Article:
When The Bottom Line Is The Bottom Line

As discussed in another post, an event’s financial outcome is only one factor to consider when assessing an event.  Today’s post takes a closer look at how to use Profit and Loss (P & L) statements to measure an event’s financial health.

  • Tie expenses to each specific occurrence of an event, even if the expenses occur in a different fiscal year than the event itself.  This allows you to assess each event occurrence on its own financial merits.
  • Code expenses to different categories to provide a better look at how you’re spending our money.  Category examples should fit your event and organization, but could include:
    • Office/Printing/Postage
    • Advertising and Marketing
    • Travel
    • Honorarium
    • Supplies
    • Miscellaneous (a catch-all category…don’t use it for too many items, but it’s usually helpful to have it for one-off expenses, etc.)
  • Separate program fee revenue from other revenue.  This allows you to determine how the event would fare on program fee revenue alone as well as reflect on what other supplemental revenue streams (ex: merchandise sales) you might want to consider.  When considering  supplemental revenue streams, remember:
    • Providing value for attendees is important.
    • Fostering a perception among your attendees that you are providing value is vital.  Beware of creating a “nickel-and-dime” culture.
    • Merchandise with event information (ex: t-shirts, bags) can provide a financial benefit of advertising as well as strengthen a connection between the participant and the event.  Perhaps these benefits even justify providing some items free of charge rather than selling them.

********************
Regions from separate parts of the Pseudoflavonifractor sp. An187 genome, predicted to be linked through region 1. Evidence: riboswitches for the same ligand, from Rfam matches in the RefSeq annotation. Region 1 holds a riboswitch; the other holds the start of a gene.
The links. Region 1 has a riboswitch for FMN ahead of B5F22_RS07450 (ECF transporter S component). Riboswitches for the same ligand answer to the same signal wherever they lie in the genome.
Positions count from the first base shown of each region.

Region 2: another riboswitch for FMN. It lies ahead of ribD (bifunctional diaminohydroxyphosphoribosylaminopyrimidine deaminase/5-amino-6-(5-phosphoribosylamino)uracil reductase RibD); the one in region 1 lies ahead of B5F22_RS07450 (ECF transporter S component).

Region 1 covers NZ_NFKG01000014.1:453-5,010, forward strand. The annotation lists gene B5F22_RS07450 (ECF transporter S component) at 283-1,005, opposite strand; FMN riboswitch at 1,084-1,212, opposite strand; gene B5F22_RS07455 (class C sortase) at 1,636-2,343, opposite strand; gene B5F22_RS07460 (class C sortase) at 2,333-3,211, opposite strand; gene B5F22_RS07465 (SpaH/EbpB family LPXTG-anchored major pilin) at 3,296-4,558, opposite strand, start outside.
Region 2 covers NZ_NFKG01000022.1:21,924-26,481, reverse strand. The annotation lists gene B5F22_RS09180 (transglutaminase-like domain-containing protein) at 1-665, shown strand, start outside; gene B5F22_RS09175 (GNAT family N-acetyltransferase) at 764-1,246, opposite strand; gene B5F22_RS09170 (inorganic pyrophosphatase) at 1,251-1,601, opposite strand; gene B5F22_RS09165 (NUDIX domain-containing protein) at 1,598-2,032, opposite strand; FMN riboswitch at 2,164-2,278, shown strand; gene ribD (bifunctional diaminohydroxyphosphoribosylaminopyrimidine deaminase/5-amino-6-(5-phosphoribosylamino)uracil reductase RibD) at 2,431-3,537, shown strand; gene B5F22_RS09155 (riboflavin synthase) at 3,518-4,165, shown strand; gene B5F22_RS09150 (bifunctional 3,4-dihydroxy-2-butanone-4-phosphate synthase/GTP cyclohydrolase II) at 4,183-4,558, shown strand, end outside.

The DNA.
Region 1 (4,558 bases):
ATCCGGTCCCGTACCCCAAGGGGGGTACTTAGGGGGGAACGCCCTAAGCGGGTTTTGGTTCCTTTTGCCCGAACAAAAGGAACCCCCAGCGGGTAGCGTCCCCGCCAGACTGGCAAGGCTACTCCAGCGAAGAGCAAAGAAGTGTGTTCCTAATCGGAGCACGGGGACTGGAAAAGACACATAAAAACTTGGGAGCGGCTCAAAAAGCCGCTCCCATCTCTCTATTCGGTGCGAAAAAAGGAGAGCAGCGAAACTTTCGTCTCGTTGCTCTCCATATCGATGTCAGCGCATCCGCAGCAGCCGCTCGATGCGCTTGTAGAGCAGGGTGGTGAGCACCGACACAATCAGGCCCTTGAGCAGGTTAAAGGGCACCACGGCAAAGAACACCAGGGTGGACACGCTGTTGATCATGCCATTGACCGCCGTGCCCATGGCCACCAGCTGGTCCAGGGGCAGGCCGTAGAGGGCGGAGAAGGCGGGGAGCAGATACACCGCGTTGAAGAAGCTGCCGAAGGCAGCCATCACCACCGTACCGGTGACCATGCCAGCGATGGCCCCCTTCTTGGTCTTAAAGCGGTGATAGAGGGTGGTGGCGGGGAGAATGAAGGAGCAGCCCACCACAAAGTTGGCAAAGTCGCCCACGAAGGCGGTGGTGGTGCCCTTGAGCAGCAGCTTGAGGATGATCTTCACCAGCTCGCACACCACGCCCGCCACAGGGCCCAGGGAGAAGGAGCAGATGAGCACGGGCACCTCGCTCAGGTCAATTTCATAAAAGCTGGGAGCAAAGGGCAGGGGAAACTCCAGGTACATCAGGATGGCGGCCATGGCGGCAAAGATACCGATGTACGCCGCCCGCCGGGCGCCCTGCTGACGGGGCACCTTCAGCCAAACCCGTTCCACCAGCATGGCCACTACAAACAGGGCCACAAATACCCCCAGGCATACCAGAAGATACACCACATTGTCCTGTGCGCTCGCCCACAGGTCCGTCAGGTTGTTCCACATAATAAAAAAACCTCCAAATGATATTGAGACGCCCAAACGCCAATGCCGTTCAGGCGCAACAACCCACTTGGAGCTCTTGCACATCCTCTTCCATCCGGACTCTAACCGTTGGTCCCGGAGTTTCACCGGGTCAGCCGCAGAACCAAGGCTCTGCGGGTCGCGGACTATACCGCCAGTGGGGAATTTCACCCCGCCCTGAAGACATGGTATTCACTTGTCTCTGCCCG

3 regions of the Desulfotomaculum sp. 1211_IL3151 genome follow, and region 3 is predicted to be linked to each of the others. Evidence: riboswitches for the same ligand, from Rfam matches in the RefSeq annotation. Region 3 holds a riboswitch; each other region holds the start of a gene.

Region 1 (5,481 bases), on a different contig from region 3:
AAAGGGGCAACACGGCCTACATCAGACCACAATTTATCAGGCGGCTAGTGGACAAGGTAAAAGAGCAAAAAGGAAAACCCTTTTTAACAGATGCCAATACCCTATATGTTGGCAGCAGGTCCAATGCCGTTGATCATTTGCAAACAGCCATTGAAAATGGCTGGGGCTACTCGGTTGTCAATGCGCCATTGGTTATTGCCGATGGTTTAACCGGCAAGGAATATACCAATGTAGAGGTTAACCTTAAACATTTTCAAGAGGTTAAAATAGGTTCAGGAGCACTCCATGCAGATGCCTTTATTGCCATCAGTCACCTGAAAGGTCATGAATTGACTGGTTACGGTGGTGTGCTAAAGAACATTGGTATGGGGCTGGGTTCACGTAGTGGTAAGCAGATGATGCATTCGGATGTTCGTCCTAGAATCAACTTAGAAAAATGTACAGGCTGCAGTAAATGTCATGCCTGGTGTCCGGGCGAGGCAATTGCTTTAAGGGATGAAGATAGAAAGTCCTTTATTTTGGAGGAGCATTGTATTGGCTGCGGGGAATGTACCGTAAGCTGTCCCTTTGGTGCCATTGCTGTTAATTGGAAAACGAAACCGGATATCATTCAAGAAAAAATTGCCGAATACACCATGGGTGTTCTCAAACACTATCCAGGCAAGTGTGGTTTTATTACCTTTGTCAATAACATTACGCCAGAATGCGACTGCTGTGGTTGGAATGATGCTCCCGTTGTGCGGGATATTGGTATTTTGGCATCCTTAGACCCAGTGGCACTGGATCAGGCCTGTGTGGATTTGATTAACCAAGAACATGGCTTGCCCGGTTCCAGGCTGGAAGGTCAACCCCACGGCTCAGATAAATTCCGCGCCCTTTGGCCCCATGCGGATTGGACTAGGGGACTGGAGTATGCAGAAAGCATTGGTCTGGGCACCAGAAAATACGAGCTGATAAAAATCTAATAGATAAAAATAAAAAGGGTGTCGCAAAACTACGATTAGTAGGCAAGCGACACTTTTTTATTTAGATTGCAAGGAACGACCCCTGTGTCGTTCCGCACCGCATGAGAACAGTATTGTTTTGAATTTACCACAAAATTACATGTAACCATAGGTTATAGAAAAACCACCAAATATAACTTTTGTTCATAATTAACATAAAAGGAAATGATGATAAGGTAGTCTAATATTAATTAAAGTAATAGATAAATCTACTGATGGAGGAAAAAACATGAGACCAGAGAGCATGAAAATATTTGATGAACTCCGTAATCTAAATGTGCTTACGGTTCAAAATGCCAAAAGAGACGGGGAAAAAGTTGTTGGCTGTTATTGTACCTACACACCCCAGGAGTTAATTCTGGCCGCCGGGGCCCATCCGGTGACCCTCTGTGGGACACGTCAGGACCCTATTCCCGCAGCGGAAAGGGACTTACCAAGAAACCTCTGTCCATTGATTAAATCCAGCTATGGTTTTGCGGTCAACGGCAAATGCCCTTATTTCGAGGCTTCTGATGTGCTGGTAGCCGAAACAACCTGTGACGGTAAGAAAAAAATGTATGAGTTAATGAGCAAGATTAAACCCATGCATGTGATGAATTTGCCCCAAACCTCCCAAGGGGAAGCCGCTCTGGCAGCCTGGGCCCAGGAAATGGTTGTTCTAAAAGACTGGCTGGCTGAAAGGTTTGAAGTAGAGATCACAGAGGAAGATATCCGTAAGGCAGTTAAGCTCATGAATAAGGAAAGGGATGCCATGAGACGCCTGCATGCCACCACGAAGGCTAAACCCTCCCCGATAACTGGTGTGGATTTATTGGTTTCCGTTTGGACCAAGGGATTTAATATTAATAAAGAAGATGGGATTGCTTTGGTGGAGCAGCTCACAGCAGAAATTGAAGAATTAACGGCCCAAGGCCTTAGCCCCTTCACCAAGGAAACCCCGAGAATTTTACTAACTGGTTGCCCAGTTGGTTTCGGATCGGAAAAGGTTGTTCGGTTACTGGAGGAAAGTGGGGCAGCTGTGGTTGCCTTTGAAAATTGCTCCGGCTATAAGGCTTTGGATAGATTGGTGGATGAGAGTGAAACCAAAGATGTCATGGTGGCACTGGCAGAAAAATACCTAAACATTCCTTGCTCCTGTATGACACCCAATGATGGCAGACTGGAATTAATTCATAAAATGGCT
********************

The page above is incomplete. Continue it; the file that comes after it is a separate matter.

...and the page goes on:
• Include attendance figures.
    • P & Ls show each event’s margin (bottom line divided by revenue).
    • Keep historical data so you can view an event’s financial outcome in the larger context of how it’s done in other years and explore reasons for significant differences.

Update the P & L monthly, to track an event’s financial health both before and after it occurs.  Also take a more in-depth look in an annual “fully allocated” P & L in which you include the program revenues and expenses as well as estimates of labor costs within your office (based on how much time each individual spent on that event).  This provides a more detailed analysis of an event’s financial impact to your company and your stewardship of the resources required to plan and hold it.

So, how do you measure an event’s financial health?  What ideas can you share?

Your Thoughts?

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